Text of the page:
CONSTRUCTION AND QUASI-WAR (1794-1801)
Displayed below are the images of USS Constitution and her people during her earliest years, as recorded down through the years, arranged in approximate chronological order of the event or person depicted. Undatable, general, images are grouped at the end. Where appropriate, commentary is provided to put the image in context and evaluate its accuracy.
Record Group 19, National Archives
The builder's draught from which USS Constitution was constructed. The design was the inspiration of Philadelphia ship builder Joshua Humphreys. The original document is about five feet long. The Boston copy was prepared by William Doughty, his clerk of the yard, and forwarded to the building yard in November 1794, together with a descriptive list of structural parts.
William Doughty, the son of shipwright James Doughty, began his career working as Joshua Humphreys’ clerk of the yard. In that capacity, he made copies of Humphreys’ master draughts that became the builders’ plans for Constitution, President, Constellation, and Congress. In 1813, he became the Navy’s first career Naval Constructor, creating the plans for all construction during the War of 1812, and for most of the ships in postwar years. He retired in 1837 and died in 1858.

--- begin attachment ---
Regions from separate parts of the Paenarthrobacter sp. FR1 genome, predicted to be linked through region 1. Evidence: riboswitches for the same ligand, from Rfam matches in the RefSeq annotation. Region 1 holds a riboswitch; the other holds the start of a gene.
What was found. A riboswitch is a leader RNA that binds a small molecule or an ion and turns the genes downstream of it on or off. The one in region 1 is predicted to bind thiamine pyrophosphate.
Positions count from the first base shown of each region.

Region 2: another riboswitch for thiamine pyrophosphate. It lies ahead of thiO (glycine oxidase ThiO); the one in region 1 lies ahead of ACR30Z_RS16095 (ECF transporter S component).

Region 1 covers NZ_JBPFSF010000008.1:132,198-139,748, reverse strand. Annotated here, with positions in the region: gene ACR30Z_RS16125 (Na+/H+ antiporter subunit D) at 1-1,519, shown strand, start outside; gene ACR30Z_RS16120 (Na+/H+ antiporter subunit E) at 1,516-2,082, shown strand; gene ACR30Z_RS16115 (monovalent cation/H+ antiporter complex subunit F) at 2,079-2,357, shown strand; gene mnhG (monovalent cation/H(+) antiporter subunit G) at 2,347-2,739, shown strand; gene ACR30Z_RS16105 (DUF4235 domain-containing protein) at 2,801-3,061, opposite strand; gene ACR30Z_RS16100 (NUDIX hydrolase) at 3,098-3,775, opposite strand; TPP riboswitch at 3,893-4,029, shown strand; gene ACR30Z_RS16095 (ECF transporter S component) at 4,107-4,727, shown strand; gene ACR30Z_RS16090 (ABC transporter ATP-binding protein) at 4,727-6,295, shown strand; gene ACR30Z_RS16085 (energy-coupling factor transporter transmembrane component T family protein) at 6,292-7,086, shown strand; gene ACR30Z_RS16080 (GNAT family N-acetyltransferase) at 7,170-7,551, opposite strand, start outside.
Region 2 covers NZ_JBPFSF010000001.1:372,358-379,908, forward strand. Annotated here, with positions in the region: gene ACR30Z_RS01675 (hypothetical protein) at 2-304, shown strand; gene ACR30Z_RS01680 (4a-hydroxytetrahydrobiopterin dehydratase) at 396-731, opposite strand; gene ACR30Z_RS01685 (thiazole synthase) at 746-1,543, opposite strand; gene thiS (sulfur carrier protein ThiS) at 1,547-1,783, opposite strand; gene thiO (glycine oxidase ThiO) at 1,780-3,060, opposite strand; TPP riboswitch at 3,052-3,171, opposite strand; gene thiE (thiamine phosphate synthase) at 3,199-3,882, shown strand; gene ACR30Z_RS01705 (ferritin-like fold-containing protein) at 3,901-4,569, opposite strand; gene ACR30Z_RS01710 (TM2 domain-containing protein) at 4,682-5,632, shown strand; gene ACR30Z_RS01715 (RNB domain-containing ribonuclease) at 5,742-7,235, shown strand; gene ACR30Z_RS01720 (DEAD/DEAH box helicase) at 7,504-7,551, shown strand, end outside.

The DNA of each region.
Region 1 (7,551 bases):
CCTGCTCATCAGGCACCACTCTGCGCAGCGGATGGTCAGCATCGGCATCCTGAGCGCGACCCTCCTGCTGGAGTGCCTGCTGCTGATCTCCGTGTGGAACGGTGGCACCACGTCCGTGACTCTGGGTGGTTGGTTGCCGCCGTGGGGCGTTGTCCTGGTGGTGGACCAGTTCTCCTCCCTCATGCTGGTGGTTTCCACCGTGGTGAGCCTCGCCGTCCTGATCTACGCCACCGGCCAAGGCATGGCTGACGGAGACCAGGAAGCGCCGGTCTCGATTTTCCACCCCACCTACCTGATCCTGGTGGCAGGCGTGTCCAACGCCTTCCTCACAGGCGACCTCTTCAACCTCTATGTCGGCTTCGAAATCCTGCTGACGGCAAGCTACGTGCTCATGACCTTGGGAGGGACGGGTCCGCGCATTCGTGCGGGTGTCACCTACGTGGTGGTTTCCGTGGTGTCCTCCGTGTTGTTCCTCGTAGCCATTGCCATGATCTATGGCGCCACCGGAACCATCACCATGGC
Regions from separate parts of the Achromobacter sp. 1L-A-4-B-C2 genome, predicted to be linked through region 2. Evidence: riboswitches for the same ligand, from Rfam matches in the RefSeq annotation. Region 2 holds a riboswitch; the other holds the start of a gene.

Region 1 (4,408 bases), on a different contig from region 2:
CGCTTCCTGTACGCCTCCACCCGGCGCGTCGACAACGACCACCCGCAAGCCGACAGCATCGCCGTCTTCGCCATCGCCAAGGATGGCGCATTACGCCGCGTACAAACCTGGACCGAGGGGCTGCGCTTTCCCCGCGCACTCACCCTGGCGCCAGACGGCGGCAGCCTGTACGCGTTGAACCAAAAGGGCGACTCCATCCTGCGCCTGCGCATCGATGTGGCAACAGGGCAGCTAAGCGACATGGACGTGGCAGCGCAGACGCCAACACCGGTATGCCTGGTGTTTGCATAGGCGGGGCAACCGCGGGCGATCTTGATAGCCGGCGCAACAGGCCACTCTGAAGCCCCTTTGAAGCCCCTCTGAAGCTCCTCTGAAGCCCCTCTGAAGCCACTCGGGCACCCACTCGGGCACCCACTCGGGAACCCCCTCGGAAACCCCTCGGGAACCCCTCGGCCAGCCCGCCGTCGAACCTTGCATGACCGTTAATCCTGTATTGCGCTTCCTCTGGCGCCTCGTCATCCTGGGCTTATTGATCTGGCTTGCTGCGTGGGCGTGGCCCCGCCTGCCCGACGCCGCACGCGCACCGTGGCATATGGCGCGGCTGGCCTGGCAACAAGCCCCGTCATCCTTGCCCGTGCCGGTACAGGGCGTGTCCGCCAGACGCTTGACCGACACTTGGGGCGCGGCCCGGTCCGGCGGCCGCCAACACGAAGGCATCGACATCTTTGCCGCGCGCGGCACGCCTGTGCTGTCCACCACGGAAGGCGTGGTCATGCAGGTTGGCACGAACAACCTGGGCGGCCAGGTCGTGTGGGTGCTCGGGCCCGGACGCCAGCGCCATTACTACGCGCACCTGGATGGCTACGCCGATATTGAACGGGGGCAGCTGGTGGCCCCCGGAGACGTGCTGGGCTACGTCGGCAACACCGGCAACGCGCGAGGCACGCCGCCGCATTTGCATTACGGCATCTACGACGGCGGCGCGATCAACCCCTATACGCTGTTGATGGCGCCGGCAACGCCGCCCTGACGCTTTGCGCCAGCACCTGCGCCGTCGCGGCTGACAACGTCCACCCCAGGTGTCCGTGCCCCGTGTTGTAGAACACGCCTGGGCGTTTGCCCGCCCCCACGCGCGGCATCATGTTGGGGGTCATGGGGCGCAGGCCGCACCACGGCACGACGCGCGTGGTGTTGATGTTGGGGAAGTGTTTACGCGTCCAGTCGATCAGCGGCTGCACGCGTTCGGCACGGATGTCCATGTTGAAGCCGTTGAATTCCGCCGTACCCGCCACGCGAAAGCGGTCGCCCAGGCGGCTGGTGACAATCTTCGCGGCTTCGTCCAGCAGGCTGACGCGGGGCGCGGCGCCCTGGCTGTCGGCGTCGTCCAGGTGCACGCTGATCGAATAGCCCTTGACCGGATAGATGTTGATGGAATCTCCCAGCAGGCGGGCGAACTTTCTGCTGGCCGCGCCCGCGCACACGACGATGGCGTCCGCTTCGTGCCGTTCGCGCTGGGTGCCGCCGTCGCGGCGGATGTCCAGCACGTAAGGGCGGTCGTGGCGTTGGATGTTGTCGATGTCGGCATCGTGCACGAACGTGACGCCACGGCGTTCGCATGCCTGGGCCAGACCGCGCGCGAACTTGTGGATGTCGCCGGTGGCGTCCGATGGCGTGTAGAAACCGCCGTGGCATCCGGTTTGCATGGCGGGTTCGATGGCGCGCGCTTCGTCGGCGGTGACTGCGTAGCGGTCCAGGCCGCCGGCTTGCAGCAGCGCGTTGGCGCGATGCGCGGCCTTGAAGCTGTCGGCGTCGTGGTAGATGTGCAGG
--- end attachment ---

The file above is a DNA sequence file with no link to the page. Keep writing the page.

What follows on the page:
Courtesy Michael Haywood, all rights reserved
Briton Michael Haywood’s romantic "Eagle of the sea takes wing" (2005) seeks to portray Constitution when first she went to sea in July 1798.
Boston in 1800. The Hartt Yard, where Constitution was built, appears to the left of the large "R" in the upper right.
St. Simons Island, as seen on an 1847 map. Live oaking for the new frigates was done at the northern end of the island.
Josiah Fox, shortly before his death in 1847. Fox, an English Quaker born in 1763, with some shipyard training, came to the United States in 1793. He was hired as a War Department clerk in July 1794 to assist Naval Constructor Joshua Humphreys in the preparation of builders' draughts and moulds for the construction of the six frigates authorized by Congress in March of that year. He proved to be both opinionated and unimaginative, and actually impeded the work until Humphreys read him the riot act and limited his participation to mould preparation.